One of my favorite digitized newspaper websites is the website which if you do not know is run by just one very competent man, Tom Tryniski. Though a little quirky, FultonHistory has digitized, searchable newspapers mostly for New York but there are some for Pennsylvania, a few other states and even Canada; and the site is free but you can donate to support the site. Seven years ago FultonHistory enabled me to track down an entire collateral branch of my family from the late 1700s up to the early 1900s.

At that time I guess I was more into the fun part of genealogy ... the researching and the chase for answers. I entered the names, information and some source information into my genealogy program at the time to keep track of things as I went but did not do the sourcing as we do nowadays. From just two probate ads (one of which I learned of from a mailing list post mentioning a familiar name) I ended up tracing all the descendants of ten of eleven children using the newspapers and other traditional genealogy records. Two additional probate ads found a year or so later on FultonHistory solved the eleventh child whose line I followed to modern day and all I had prior to work with was "married a southern woman and went south." (Remember always go back and re-do searches to see if something new has been added since your last visit.)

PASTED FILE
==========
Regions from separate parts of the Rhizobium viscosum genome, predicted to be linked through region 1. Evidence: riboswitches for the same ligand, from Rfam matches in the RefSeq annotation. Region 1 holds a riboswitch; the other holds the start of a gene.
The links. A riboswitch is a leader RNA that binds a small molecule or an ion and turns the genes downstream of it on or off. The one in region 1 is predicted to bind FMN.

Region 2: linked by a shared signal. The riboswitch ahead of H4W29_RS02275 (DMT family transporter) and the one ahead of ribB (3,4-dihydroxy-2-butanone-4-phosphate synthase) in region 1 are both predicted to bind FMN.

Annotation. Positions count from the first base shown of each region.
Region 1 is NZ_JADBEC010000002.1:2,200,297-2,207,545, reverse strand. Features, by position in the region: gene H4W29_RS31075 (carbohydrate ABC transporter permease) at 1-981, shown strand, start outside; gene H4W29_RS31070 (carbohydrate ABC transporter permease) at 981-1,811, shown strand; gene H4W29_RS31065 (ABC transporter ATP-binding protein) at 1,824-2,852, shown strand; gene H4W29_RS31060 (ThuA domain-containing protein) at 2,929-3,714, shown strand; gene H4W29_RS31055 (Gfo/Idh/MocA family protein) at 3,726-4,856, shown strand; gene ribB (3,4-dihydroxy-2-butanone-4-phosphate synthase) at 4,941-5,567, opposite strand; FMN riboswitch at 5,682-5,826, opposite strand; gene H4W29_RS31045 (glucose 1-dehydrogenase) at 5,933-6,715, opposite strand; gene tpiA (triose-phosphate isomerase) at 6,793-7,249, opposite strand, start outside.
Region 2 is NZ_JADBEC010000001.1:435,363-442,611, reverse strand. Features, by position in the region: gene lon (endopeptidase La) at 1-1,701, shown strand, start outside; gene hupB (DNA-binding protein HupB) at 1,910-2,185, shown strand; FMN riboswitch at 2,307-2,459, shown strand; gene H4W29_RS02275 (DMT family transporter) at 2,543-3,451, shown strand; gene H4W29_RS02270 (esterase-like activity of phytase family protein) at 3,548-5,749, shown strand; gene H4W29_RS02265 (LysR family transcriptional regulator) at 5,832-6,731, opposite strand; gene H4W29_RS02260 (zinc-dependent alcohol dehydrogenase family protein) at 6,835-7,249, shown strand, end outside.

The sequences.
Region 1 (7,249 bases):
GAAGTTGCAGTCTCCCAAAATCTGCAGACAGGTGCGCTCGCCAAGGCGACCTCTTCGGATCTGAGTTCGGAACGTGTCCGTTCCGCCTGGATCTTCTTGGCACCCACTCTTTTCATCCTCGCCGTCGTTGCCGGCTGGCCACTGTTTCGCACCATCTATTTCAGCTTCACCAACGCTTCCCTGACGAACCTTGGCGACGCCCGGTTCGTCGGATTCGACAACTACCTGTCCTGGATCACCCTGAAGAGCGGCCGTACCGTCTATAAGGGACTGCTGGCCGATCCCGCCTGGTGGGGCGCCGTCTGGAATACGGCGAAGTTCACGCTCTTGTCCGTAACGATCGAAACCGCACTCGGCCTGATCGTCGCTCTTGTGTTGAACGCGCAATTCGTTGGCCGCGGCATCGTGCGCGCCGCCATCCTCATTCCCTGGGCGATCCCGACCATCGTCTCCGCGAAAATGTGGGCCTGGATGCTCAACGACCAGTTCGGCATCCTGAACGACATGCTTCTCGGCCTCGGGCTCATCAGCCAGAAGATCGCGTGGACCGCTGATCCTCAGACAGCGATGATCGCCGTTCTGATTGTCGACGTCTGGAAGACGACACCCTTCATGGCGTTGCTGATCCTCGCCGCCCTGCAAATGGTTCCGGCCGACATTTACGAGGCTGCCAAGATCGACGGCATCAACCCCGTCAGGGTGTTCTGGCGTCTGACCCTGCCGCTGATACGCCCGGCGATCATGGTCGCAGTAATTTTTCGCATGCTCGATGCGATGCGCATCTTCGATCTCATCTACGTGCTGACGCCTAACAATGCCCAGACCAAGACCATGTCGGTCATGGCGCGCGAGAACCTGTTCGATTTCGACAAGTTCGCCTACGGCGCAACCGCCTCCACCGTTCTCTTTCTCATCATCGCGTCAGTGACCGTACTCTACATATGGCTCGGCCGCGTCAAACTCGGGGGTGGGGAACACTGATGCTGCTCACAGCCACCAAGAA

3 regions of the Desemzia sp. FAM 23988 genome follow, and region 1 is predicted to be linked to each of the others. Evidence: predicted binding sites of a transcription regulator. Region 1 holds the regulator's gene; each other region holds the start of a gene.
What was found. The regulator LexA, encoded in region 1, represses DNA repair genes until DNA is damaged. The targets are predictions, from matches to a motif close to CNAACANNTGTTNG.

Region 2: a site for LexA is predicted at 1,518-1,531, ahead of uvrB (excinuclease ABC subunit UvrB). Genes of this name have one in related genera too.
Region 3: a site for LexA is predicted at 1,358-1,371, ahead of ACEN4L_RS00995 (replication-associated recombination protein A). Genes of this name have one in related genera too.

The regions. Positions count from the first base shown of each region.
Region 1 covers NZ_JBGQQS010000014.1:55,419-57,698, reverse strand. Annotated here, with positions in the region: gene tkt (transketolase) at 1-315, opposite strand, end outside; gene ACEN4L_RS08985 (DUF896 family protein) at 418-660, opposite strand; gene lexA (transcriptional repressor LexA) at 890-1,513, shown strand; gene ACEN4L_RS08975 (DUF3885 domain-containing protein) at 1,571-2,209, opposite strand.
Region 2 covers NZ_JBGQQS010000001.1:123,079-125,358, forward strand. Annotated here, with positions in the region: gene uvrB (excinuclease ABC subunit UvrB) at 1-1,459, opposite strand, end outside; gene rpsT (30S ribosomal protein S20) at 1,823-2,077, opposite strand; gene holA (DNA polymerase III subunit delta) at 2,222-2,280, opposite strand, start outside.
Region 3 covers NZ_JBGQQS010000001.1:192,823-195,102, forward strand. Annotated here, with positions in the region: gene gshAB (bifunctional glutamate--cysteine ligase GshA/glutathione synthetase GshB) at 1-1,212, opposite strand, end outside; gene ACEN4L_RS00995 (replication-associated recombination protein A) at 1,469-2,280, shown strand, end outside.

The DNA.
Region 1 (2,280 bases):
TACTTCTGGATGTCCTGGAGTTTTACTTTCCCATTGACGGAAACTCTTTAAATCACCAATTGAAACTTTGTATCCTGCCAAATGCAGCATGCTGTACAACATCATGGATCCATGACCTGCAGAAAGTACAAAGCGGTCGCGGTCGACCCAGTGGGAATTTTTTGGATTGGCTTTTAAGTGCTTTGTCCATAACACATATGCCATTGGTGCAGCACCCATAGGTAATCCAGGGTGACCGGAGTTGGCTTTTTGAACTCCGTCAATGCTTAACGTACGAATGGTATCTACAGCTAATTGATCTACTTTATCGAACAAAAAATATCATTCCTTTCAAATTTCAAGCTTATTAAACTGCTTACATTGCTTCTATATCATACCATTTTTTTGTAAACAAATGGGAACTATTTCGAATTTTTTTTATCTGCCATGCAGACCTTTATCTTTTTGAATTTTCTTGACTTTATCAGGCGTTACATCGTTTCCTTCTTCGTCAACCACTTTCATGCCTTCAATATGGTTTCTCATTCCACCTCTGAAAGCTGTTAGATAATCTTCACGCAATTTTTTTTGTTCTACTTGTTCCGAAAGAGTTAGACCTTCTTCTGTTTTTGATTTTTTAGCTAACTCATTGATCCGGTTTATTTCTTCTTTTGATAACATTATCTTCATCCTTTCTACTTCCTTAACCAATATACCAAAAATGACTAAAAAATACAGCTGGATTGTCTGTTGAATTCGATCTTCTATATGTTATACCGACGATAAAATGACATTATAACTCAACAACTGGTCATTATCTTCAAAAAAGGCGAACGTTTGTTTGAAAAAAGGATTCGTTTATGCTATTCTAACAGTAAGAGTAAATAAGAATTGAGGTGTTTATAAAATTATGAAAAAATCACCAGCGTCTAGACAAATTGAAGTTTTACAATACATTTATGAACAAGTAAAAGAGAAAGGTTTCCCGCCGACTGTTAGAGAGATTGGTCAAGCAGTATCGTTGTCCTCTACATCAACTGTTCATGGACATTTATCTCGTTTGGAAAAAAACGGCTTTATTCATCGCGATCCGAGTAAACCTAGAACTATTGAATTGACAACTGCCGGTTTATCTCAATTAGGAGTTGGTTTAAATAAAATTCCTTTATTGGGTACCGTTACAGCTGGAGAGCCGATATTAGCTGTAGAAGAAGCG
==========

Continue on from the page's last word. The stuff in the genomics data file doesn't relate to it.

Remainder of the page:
For the last year I have been slowly getting "past found" information into my current genealogy program with proper citation. One step of this process is making sure my digital files are named properly which for me means they follow a standard naming pattern  one that works for me.

And so I find myself now revisiting those hundreds of PDF files saved at the time of that great 2010 research adventure. Many of the files have most of the components of how I wish to name a newspaper page/clipping file but these components are not necessarily in the order I finally decided works best for me.
Newspapers with file names
not following my final newspaper name format of

That said, there are many that are missing the publication date and/or page number. Some of this missing information is due to me working too fast and not insuring I included it while sometimes the information is really missing from the saved page. Simply opening each file confirms each file's situation. In this case, it was about 50 percent my fault; 50 percent just not there. Honestly, I was not looking forward to figuring out publication dates and/or page numbers for those 50 percent not there files that I could not resolve just by opening the file.

If you have never taken a look at the help page for I strongly suggest you do. Besides an explanation of the site, there are a plethora of search tips to help you. One search tip in particular has helped me greatly with the task of revisiting my many PDF files to determine the publication date and page number. While Tom does have a video of how to do this, here is how I applied the tip to my task at hand.